From the Editor

From the Editor

The North American Lutheran Church has recently been examining the theme of theological anthropology. For example, during Lutheran Week this past August, the topic of the Braaten-Benne Lectures as well as the deliberations of the Lutheran Theologians for the Church was focused upon what it means to confess that we are created in the image of God. Since the goal of Word & Sacrament and the NALS is to serve the NALC, we propose this issue as an extension of these conversations that is intended to build upon this shared ecclesial pursuit of faith seeking understanding by examining what it means that we have been “created in God’s image.”

The Word of God for us in Genesis 1:27–28 has always played a central role in shaping how Christians understand themselves and how they stand in relation to God their Creator. Christians have always recognized that being created in God’s image means that all human persons have an inherent dignity and worth because they reflect God’s own nature and character. The image of God, then, is a crucial reference point, and relates to a wide range of theological questions.

But precisely what about being human makes us divine image-bearers? What distinguishes us from God’s other creatures? Is it our freedom? Our rational nature? Our God-given dominion over creation? Answering this line of questioning has been the source of much debate over the centuries.

The early Church Fathers mostly emphasized our rational nature and freedom. This is still probably the most commonly held view, but it raises questions about issues related to anthropology such as intellectual disabilities and artificial intelligence. Moreover, is there any significance in the fact that God created humans, male and female, in His image? Still further, how do we relate human image-bearers to Christ, “the image of the invisible God, the firstborn of all creation” (Colossians 1:15)?

In addition to these questions, the present issue considers aspects of the imago Dei such as our capacity for relationship with God; our ability to know, love, and worship God; our moral and spiritual likeness to God as seen in our ability to discern between good and evil and to imitate God’s perfect righteousness, love, and mercy; and our designated responsibility to exercise dominion as stewards of God’s good creation.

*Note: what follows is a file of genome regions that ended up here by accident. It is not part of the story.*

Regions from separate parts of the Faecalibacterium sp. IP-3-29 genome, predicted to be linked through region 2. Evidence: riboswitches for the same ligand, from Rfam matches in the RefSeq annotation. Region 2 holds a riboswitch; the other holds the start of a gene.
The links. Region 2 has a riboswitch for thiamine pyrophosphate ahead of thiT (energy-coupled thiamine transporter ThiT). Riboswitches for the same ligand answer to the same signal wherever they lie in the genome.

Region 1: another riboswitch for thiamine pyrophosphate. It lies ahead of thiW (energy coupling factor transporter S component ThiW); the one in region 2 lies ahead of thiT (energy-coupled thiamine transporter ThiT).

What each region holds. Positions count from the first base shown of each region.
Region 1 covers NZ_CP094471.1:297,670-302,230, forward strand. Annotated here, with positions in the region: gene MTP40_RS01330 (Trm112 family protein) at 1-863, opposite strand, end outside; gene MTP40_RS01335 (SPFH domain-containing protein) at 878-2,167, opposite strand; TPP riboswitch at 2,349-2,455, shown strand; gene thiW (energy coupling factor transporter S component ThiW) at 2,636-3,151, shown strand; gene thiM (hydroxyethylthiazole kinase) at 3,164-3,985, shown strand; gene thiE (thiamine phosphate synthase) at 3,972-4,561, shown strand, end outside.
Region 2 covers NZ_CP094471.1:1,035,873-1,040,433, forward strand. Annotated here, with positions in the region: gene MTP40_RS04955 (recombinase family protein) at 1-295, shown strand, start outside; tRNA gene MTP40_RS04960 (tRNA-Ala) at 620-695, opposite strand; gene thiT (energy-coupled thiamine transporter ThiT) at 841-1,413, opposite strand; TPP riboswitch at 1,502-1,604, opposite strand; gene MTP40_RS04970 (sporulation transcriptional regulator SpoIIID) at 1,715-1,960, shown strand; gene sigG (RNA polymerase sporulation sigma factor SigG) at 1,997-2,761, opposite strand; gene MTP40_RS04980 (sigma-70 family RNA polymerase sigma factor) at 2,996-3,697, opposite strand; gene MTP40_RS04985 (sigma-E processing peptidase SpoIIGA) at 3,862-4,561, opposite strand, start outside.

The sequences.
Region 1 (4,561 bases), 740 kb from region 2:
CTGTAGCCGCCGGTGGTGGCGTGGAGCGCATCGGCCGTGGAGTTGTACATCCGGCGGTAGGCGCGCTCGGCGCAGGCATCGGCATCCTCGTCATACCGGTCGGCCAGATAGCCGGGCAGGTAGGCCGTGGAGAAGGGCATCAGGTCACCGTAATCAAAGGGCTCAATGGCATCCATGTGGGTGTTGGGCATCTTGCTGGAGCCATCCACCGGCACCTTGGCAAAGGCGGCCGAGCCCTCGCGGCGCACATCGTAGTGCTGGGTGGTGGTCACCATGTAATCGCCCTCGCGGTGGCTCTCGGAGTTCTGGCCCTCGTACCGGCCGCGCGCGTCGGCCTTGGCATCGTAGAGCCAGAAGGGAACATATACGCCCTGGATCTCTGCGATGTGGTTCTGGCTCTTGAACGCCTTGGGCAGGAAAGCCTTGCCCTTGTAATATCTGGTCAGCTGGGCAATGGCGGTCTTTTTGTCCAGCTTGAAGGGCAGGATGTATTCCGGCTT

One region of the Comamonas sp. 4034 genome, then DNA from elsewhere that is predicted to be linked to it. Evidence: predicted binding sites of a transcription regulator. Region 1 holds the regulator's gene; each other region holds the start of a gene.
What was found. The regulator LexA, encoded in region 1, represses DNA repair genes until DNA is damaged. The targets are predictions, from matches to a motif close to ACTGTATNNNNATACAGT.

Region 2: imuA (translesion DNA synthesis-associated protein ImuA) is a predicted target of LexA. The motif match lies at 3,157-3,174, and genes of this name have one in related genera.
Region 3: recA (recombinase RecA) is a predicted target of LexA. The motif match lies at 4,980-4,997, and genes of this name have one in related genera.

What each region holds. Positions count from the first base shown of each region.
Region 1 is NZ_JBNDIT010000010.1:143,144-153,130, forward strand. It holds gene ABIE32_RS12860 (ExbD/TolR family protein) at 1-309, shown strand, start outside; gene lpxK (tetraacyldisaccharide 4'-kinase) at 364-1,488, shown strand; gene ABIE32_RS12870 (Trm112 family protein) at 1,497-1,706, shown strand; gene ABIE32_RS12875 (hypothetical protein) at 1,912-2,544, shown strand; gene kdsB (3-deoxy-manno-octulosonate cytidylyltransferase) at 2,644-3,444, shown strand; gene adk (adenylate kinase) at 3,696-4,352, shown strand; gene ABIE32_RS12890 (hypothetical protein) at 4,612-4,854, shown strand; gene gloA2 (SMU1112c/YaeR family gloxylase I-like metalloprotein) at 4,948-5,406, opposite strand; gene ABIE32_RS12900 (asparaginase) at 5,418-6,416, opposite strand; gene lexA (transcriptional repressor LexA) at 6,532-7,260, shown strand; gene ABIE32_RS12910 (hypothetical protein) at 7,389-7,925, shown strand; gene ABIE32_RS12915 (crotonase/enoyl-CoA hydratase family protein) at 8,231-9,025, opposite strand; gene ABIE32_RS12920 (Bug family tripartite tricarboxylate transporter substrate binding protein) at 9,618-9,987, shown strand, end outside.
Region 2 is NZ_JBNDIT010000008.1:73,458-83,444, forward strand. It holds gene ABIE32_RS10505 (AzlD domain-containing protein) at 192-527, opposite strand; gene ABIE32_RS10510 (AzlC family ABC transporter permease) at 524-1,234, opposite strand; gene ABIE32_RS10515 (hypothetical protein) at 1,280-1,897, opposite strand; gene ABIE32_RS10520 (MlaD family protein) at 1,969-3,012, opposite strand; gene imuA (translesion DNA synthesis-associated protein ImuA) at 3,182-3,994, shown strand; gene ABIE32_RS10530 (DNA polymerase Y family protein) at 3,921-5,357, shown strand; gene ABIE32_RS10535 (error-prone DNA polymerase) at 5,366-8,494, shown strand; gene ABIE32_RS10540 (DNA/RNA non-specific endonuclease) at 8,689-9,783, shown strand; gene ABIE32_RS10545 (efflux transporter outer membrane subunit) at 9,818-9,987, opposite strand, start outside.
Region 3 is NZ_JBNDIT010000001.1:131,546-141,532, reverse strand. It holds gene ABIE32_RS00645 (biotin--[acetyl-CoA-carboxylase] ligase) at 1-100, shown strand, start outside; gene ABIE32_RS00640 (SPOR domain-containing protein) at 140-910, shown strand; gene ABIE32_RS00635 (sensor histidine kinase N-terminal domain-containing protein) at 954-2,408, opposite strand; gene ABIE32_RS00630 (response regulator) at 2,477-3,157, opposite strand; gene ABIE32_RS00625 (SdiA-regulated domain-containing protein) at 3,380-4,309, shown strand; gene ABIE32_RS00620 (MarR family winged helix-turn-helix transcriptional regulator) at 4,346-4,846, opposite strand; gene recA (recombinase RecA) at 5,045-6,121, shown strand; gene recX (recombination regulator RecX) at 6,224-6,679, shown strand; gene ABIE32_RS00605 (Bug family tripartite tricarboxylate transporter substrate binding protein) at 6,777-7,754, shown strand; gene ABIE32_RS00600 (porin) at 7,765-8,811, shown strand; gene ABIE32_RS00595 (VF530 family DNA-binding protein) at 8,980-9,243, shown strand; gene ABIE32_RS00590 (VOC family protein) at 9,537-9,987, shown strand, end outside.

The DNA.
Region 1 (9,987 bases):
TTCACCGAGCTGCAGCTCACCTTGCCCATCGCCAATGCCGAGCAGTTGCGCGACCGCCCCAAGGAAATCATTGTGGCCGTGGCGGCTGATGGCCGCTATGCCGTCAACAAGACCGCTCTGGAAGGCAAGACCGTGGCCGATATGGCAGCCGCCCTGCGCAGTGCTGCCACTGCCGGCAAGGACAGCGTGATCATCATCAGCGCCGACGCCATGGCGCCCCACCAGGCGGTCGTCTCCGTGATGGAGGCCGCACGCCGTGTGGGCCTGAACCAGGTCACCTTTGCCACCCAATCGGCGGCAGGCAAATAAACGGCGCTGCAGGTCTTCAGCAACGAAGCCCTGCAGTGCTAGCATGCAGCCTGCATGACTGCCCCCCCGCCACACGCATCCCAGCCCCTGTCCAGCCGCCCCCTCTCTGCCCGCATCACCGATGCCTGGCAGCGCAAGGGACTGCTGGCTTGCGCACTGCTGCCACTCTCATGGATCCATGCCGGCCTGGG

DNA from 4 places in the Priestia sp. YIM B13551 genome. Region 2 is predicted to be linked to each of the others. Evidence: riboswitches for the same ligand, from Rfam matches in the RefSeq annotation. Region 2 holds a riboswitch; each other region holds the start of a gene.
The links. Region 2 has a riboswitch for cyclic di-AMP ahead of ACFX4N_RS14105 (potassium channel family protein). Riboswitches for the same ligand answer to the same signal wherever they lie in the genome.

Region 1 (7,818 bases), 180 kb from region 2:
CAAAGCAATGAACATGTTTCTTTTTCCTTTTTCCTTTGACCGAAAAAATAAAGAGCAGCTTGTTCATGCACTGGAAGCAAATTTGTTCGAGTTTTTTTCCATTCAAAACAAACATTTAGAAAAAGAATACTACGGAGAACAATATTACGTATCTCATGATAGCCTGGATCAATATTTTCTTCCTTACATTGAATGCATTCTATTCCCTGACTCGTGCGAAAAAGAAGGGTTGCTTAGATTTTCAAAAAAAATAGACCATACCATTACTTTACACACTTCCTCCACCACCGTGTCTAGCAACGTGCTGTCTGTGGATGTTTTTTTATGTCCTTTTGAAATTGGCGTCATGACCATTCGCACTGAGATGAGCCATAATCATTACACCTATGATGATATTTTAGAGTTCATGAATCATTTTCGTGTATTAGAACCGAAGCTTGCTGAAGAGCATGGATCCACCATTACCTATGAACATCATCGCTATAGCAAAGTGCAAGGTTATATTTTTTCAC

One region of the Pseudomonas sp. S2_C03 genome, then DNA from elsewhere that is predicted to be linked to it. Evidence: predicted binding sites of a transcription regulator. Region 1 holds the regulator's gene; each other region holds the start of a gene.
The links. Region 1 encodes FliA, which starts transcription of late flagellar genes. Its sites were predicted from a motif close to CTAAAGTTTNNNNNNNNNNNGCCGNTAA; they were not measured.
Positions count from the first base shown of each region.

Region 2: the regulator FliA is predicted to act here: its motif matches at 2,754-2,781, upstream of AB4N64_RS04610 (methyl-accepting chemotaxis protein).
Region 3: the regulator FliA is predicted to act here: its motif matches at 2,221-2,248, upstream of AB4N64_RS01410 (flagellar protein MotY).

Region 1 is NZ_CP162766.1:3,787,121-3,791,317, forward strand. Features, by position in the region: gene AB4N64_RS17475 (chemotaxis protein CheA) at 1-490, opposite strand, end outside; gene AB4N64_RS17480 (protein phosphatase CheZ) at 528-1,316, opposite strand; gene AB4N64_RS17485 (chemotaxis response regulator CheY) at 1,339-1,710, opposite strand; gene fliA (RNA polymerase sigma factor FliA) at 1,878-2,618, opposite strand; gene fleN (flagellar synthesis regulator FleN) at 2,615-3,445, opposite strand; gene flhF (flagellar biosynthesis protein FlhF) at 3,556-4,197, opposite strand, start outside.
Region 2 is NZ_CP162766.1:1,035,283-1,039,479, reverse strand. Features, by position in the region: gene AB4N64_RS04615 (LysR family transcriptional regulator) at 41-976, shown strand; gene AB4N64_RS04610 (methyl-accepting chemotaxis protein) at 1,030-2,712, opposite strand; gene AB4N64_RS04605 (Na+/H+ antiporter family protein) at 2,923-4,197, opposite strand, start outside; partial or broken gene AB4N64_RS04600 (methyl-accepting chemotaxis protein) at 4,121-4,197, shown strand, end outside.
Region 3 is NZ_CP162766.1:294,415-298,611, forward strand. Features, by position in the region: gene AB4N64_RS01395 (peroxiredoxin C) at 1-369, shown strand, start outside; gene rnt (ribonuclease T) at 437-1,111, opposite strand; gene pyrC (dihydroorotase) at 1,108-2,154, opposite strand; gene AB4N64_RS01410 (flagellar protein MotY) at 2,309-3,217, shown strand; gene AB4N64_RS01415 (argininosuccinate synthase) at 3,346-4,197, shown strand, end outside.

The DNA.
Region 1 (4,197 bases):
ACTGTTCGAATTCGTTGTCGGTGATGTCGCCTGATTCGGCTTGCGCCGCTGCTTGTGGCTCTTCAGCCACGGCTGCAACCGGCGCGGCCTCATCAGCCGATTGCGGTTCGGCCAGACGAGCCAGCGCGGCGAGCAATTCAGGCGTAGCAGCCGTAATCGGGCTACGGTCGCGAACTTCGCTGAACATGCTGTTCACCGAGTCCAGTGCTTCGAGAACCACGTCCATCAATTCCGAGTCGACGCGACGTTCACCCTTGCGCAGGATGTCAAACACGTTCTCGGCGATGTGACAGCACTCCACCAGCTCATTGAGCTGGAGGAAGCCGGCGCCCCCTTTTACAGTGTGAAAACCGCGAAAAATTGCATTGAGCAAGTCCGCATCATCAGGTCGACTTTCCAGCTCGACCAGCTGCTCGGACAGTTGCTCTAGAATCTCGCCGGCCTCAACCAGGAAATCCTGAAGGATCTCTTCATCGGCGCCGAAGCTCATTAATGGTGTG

Considering the image of God also elicits questions for 21st-century Christians and the 21st-century Church. How do we acknowledge the intrinsic value and dignity of all human persons? What does it look like for Christians to promote the kind of justice about which the prophet Amos speaks? What is the relation between pursuing life as image-bearing humans and seeking likeness to God? How do we live faithfully in this world while seeking life with God in the next? What should human relationships and communities look like in the Church and between the Church and the world? How should Christians and the Church be “little Christs” to their local communities? How can the Church pursue stewardship of the gift of God’s creation, promoting sustainability and yet not forgetting that this world was made for us? The present issue will engage some of these questions while leaving others for your future reflection.

The irreducibly theological concept of the image of God affirms human dignity, shapes ethical decision-making, and calls for responsible stewardship of God’s creatures and creation. At a time when we are told many stories about the sources or locations of our identities, reflecting together on the image of God brings with it an opportunity to listen afresh to God’s Word concerning who we are, for what and for whom we have been made, and how we ought to live together in this world as itself the gift of God’s mercy and grace for us.

I thank you for your partnership in the ministry of the Gospel and pray that God blesses you and yours this Advent season.

Yours in Christ,

Dr. Alexander H. Pierce
Assistant Professor of Historical Theology
Word & Sacrament Magazine

Dr. Alexander Pierce